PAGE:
As of 2018, there are over 2,200 U.S. dollar billionaires worldwide, with a combined wealth of over US$9.1 trillion.

The population of the earth is 7.53 billion

A trillion is a million million (or a thousand billion). If you go by the less generous US system. Which we will.


I have been going on about Universal Income being better for more people than the actual financial measures recently announced by the chancellor in these corona stricken days. No one has really seriously tested the idea and I think it was a wasted opportunity. Anyway it becomes quite unimaginable quite quickly and billions and millions are all interchangeable for “a lot”

I happened across the half-hearted idea that maybe we as a society should not allow billionaires, but have a universal humane agreement: that anyone with $999.9999 million dollars has maxed out. Everything else you have to surrender to the world fund and you get a day named after you. I thought this not so stupid. On the contrary, having thought about it for a bit, I think it is a bloody good idea! I want to do more with the idea than just forward a wistful meme. I want to explain how it could work.

Let me talk you through what would happen. And remember, it would only affect 2604 people on the planet (all of whom would remain billionaires (minus $1.)).

Immediately, with the figures above, we would have a surplus of $6.496 Trillion.  This is aka £6496 billion. Let us apply the Universal income idea and divide that up equally per person on earth.  Each of the people, including babies, would get $862.

Now imagine if this money was not spaffed on formula milk (wasteful babies!) but had to be invested in something that was for the good of everybody – say rail or hospitals or wells or whatever the country needed.

UK with a population of 66.44 Million would have $57billion to spend.
USA, with 327.2 million would get so much that my calculator cant display it in normal numbers 2.82 x10 to the power of 11 ( don’t know where that symbol is on my keyboard).
To pick a random place, Honduras, their 9.265million population would receive $7.986billion.

And so on.  All to spend on something people need AND we would still have 2,604 billionaires knocking around the world. 

Rich and poor cartoon

Why are so many people against this?  And I don’t even mean the 2604 people this would be detrimental to?  It beats me. Please feel free to tell me why my back of a fag packet calculations are complete bullshit!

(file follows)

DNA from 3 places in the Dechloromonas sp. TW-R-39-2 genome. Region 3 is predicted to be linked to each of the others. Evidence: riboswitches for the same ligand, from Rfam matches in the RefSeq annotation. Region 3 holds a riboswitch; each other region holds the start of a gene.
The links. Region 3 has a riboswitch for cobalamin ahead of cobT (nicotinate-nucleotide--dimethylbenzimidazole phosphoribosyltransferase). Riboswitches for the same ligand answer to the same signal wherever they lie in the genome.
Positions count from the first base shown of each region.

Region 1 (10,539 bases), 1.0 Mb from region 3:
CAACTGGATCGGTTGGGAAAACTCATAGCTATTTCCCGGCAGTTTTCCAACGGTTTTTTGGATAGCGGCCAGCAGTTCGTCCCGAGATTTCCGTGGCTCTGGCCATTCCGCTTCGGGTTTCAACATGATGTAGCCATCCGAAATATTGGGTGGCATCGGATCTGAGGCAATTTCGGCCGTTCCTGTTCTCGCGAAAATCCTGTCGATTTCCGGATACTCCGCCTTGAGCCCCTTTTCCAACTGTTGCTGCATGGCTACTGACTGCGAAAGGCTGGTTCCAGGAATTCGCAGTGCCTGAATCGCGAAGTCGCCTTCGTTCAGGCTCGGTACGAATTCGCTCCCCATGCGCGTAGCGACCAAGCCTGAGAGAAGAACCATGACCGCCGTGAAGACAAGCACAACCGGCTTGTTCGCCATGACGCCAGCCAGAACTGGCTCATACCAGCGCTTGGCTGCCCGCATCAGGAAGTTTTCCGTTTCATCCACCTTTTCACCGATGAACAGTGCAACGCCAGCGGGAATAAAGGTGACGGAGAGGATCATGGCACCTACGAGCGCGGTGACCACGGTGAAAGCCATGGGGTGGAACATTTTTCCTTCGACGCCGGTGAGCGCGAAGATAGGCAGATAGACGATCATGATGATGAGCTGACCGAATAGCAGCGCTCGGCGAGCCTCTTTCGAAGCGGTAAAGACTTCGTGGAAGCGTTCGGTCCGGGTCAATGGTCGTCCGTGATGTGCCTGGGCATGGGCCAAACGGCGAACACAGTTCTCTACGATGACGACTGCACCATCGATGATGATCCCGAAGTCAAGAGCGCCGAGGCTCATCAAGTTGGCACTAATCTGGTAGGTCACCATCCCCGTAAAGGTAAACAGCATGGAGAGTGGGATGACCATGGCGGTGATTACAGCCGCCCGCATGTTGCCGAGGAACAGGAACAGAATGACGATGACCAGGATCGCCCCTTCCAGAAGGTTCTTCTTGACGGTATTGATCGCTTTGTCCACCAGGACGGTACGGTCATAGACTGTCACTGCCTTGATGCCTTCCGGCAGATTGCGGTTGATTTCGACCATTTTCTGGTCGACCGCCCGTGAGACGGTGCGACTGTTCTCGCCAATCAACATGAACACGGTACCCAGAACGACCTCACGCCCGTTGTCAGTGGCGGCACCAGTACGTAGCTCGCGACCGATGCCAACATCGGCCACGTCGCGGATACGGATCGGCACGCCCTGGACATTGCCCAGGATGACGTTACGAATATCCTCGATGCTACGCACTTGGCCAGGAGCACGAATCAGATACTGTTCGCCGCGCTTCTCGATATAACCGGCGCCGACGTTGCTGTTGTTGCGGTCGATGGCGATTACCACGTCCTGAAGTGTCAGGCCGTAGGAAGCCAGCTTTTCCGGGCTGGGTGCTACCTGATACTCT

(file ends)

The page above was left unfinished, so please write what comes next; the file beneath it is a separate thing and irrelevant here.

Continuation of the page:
Madam Butterfly and Opera

I went to watch the much-lauded Anthony Minghella production of this Puccini favourite the other day, my 4th opera in as many months and perhaps interestingly in as many countries. My new found interest in this art form began when I went to watch a modern small scale production of La Boheme in Copenhagen, directed by an old friend Amy Lane. That remains my favourite of the 4 shows I have seen so far. Since then I have watched from the cheap seats, two big lavish productions: La Traviata at the Royal Swedish Opera in Stockholm and Falstaff at the Berlin Staatsoper and the third, the subject of this article, Madame Butterfly at the English National Opera in a far from cheap seat (though subsidised in the form of a cast discount) in row D of the stalls. I realised, incidentally, sitting there in my privileged position, that I actually prefer being able to see the orchestra and therefore the best seat in the house for me is probably in the front of the circle.

As a European opera production newbie I have noticed a few things that more experienced goers might take for granted, which I think worth noting before I myself start to accept them as normal without thinking:

  1. Bizarre swampings of the stage in the final act with 50+ actors/extras, who have hitherto not been seen, in what appears to be a simple show of extravagance with no artistic merit or need. This happened in both La Traviata and Falstaff, completely different productions in completely different cities. What is this all about? In Falstaff in particular, I felt embarrassed for those performers. They had no idea why they were there or what they were doing and the sexualised goings-on in the Bacchanalian fantasy sequence in the final act were excruciating.
  2. The acting is different (hardly a revelation, I suppose) and takes a massive backseat to the demands and rigours of singing. This is fine with me, but it takes an adjustment if you are used to watching actors trying to be as realistic as possible (to the extent that you can’t often hear them nowadays). It is a similar adjustment one makes when you go to watch a panto, I think. After a short while it is easy to accept the new style of acting but it is worth pointing out that it could easily be better, especially for the extras or supernumeraries as they are called, with an acting workshop getting them to think about what their characters want.
  3. There are a lot of snobs who go to the opera simply for the sake of watching others and to be seen. This is part of society, I realise, but it is quite tedious. In theatre, there is always someone who will laugh loudly at a 400-year-old “joke” in a Shakespeare play, thereby telling himself and others in the audience and the actors on stage that he is really clever and cultured and gets it. This same person, I have noticed, will fail to laugh at anything else the production may have added, perhaps for a contemporary-based laugh, which the rest of the common audience will get. These pompous self-inflated egotists are outnumbered in UK theatre audiences nowadays, thankfully. These people are snobs, and my point is they appear to go en masse to the opera in Europe. The disdain with which I was looked at for showing up with a ticket dressed in my travelling gear of puffa jacket and walking boots was apparent. I may be wrong, but they seemed to have less appreciation of the actual show than I did. In any event I was delighted to stomp around, bagging myself a rare table in the interval, annoying these people.